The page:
Judging Reflections

Karen Poolton is the CKG judge for YLG North West

and is the school librarian at St Bede’s College, Manchester.


As my 2 years as a judge comes to an end, I have been reflecting on the whole experience and realised that it has been the hardest thing I have done professionally, even beating the time I had to remove a dead pigeon from the porch roof of Burtonwood Library! There were times when I just didn’t think I would be able to get through the huge piles of books in my spare bedroom and as the weight piled on (no time for exercise and I made the mistake of rewarding myself with biscuits when I finished a book!) and my eyes got more and more tired, I wasn’t sure it had been such a good idea.

Having said all that, it has also definitely been the most rewarding part of my career.  I have taken so much from the experience I thought I would sum up just some of the things I have enjoyed so much:

  • The sheer excitement of boxes of books arriving at home ready for me to unwrap and read. Incidentally, it meant I got to know neighbours I had never spoken to before when they very kindly took books in which arrived when I was out!
  • The experience of reading books from genres I normally keep well away from.

I have actually enjoyed reading fantasy and science fiction and will continue to do so.  I have been a school librarian for so long that I think I had become a bit lazy in terms of my reading, so the children I work with have hopefully benefited from my new enthusiasm about reading all kinds of books.

  • The value of re-reading.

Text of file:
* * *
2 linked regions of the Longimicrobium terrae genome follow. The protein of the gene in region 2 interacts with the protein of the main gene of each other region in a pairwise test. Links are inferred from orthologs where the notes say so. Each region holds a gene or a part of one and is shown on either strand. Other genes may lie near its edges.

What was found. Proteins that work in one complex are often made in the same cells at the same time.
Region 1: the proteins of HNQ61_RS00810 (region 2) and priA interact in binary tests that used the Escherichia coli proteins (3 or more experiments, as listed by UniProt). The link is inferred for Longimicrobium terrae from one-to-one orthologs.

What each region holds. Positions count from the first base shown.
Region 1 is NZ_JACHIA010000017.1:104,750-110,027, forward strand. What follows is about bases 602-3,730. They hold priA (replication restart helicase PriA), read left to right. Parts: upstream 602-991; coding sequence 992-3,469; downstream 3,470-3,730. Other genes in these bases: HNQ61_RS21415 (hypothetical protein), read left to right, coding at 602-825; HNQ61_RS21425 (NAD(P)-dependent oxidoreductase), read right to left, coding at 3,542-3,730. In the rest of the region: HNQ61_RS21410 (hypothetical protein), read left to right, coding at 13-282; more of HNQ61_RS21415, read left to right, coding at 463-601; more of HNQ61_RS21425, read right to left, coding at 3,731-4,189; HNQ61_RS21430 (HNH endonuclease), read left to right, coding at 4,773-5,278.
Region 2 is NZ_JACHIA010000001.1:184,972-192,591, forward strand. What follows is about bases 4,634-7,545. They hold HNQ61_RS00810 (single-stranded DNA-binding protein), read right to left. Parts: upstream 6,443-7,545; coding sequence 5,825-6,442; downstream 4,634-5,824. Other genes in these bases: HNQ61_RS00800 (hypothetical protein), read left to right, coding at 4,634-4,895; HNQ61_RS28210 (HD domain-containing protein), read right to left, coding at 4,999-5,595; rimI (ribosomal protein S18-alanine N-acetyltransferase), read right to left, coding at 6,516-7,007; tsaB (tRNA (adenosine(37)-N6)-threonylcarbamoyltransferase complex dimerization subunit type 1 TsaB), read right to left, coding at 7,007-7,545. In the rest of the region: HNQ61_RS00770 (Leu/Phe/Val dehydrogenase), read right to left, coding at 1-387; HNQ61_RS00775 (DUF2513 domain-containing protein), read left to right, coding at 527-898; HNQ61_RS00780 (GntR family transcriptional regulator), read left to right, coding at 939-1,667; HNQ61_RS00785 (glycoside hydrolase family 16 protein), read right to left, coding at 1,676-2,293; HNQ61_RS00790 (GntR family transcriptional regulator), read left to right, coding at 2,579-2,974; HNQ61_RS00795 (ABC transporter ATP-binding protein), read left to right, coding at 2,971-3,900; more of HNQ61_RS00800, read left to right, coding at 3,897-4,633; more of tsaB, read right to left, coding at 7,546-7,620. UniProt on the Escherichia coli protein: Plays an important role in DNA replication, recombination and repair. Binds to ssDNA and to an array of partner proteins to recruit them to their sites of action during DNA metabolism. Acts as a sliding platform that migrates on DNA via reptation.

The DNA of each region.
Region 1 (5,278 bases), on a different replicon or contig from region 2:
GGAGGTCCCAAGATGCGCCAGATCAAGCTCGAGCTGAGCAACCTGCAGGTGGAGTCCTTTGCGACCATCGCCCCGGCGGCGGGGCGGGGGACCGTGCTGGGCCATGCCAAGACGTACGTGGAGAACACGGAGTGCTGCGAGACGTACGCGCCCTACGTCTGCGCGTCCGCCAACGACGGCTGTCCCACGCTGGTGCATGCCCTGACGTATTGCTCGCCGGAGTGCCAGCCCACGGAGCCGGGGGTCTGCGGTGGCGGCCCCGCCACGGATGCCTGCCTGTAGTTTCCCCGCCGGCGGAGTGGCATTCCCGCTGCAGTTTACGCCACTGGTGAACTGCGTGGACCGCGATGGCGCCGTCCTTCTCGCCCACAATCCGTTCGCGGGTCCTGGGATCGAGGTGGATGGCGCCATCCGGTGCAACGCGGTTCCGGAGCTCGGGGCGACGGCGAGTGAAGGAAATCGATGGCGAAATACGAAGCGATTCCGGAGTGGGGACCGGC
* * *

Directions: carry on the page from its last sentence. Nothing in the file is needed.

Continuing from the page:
I don’t think I had ever willingly re-read a book before my judging experience, having always thought it a bit of a waste of time. However, I discovered the value of re-reading as I read the shortlisted books for multiple times. There is so much to gain from the second reading of a book, particularly one where the plot has carried you along on the first reading and you just want to know what happens next. There are all sorts of nuances and depths waiting to be discovered. I will also be a lot more understanding of children who re-read books for the sheer comfort it brings.

  • The joy of spending time with like-minded people talking about books.

Meeting so many inspirational people in the course of the judging process has been truly amazing. I have learned such a lot from each of them and have come away from judging meetings with fresh enthusiasm for the job I love.

  • The shadowing experience

I have been working in schools for over 30 years and have led an annual shadowing group for most of that time. I will admit to varying degrees of success and had become a little bit jaded in my enthusiasm. I have had years when the budget just wouldn’t stretch to enough copies of the shortlisted books, years when the shadowers have been hard work and years when just about every meeting I arranged had to be cancelled. Having been part of the process has renewed my enthusiasm for the shadowing experience and this year I can’t wait to hear what my group think of the books I am now so familiar with.



  • Appreciating illustration

Judging the books nominated for the Kate Greenaway Medal was one of the biggest challenges for me.  How could I judge artistic quality? The training days, the extra reading and listening to experts talk about the books in front of us have opened my eyes to how fantastic illustrated books can be. I have now used the Greenaway shortlisted books with group of children in Years 6, 7 and 8 and have been amazed with how rewarding that has been for the children involved.



I am really grateful for being given the opportunity to be a judge. Thank you to the North West committee members for nominating me, to everyone involved in the judging process, particularly Amy who has guided us all through the process and also to my long suffering husband who took over all household tasks and provided my meals.

I know when the nominations are announced in October I will suffer from withdrawal symptoms and will really miss the knock on the door signalling the arrival of another box of books. I will, however, read as many of the nominated books as I possibly can and talk about them with anyone who will listen with enthusiasm and confidence.


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